But people who don’t believe in the basic principles of self ownership and non-aggression don’t go there, and from those principles, policy becomes obvious.


          3. “… if you disagree with a point, the people there will politely explain to you how you are in error.”

            The assumption apparently is that you are right and the person disagreeing is wrong. That isn’t an exchange of ideas, or even debate.

            That is elitist thinking with a sealed mind, in my opinion. No wonder everyone thinks alike in a kind of self perpetuating group think.

            Liked by 3 people

          4. The two principles on which Libertarianism is based are that you own your own life and that force can only be used in defense.

            How are those elitist?

            Where are they wrong?


          5. “Don’t tread on me” has already been used.

            As I wrote the other day, there is a balance between social responsibility as a citizen and personal freedom.

            An example is tax evasion. The world’s wealthiest have been investigated by a group of journalists for decades and the result was the “Panama” papers reporting.

            The cost shifting to the rest of us is obvious. As US citizens we all agreed to certain taxation. You might keep as much as you want, or all, but then you deny responsibility to the society you decided to live in.

            Before you say “I didn’t agree with the taxes”, you voted which means you agreed to obey the outcomes as a citizen in a democratic republic. This is the problem we have today. Minority rule is the goal for right wingers and that is not the principle we were founded on.

            We have unprecedented freedoms here compared to most other nations. They come at a cost, however. That cost is found in obligations to the “tribe” in return for the incredible benefits of living here. Not only that, but you have a mechanism to voice your opposition and, if so motivated, sell your views to enough citizens to change the laws.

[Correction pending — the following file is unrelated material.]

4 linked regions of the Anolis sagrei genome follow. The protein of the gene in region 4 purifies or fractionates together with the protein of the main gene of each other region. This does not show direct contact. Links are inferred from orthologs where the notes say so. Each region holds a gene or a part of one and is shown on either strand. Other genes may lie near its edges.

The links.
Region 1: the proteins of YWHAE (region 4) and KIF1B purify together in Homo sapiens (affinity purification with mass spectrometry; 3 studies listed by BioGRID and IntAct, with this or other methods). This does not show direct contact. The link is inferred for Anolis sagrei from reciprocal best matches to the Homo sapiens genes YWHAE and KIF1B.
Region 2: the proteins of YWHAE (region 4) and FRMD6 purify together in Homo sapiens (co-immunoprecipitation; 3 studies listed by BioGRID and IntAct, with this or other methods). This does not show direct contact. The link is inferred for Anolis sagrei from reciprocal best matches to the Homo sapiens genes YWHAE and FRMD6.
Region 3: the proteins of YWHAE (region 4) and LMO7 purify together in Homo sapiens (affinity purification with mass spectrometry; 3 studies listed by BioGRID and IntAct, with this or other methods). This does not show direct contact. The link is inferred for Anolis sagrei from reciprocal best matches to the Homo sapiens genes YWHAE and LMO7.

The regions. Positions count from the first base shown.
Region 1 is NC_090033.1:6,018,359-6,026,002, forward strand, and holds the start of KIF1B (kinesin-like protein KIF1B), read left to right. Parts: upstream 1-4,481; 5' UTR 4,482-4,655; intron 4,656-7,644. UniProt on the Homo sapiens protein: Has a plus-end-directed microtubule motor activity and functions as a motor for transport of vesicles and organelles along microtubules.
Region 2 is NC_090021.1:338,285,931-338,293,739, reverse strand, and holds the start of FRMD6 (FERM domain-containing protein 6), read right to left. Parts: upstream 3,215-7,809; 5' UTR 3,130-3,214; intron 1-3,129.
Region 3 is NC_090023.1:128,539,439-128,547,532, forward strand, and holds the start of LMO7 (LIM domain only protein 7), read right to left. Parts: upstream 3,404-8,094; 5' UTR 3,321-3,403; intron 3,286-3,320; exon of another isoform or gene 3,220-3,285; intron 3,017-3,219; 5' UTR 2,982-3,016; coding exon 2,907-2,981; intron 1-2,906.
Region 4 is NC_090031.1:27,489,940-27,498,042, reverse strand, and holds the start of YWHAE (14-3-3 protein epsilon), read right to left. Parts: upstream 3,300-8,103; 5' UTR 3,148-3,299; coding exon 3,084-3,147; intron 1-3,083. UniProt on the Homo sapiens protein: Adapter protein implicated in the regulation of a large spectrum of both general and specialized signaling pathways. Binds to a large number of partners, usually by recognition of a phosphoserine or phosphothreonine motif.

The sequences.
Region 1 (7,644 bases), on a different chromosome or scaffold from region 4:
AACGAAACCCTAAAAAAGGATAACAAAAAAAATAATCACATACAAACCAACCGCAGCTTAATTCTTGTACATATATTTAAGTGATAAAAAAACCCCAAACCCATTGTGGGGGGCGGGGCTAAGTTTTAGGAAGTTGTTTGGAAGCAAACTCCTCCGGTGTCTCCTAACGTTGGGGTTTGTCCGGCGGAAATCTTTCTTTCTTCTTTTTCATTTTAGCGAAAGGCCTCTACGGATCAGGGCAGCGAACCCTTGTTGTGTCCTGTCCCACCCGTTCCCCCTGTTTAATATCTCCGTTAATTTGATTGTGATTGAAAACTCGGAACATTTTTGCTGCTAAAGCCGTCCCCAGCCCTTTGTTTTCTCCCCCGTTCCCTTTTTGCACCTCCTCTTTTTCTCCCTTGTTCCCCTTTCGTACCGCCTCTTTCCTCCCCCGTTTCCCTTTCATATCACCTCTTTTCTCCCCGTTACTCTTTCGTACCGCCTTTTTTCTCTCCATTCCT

True, complexities abound. And big money usually wins over any principle or societal obligations. And politics is messy in a very much multicultural society. Yet, even those issues can be resolved. Or at least have been for centuries.

            When you marry, you are no longer just your “own”. Not only must you learn to live with obligations morally imposed, but also legally enforced.

            In a sense we are “married” to 333 million others.

            Bottom line: you can live your own life, but you have obligations outside of your own personal ones. Short of killing all those with less intelligence, drive, strength or motivation, you are stuck with them in our family as a price for community life. As are we also obligated to the illegal immigrants doing our labor cheaply and without complaints about abusive practices. Yet they are convenient political whipping boys and girls.

            Liked by 2 people

          6. There is no cost shifting down the income ladder. Those at the top already pay far more than their share of providing for defense and the Rule of Law, and even mutually useful infrastructure.

            Every dime of taxation for the purpose of redistribution of wealth is theft.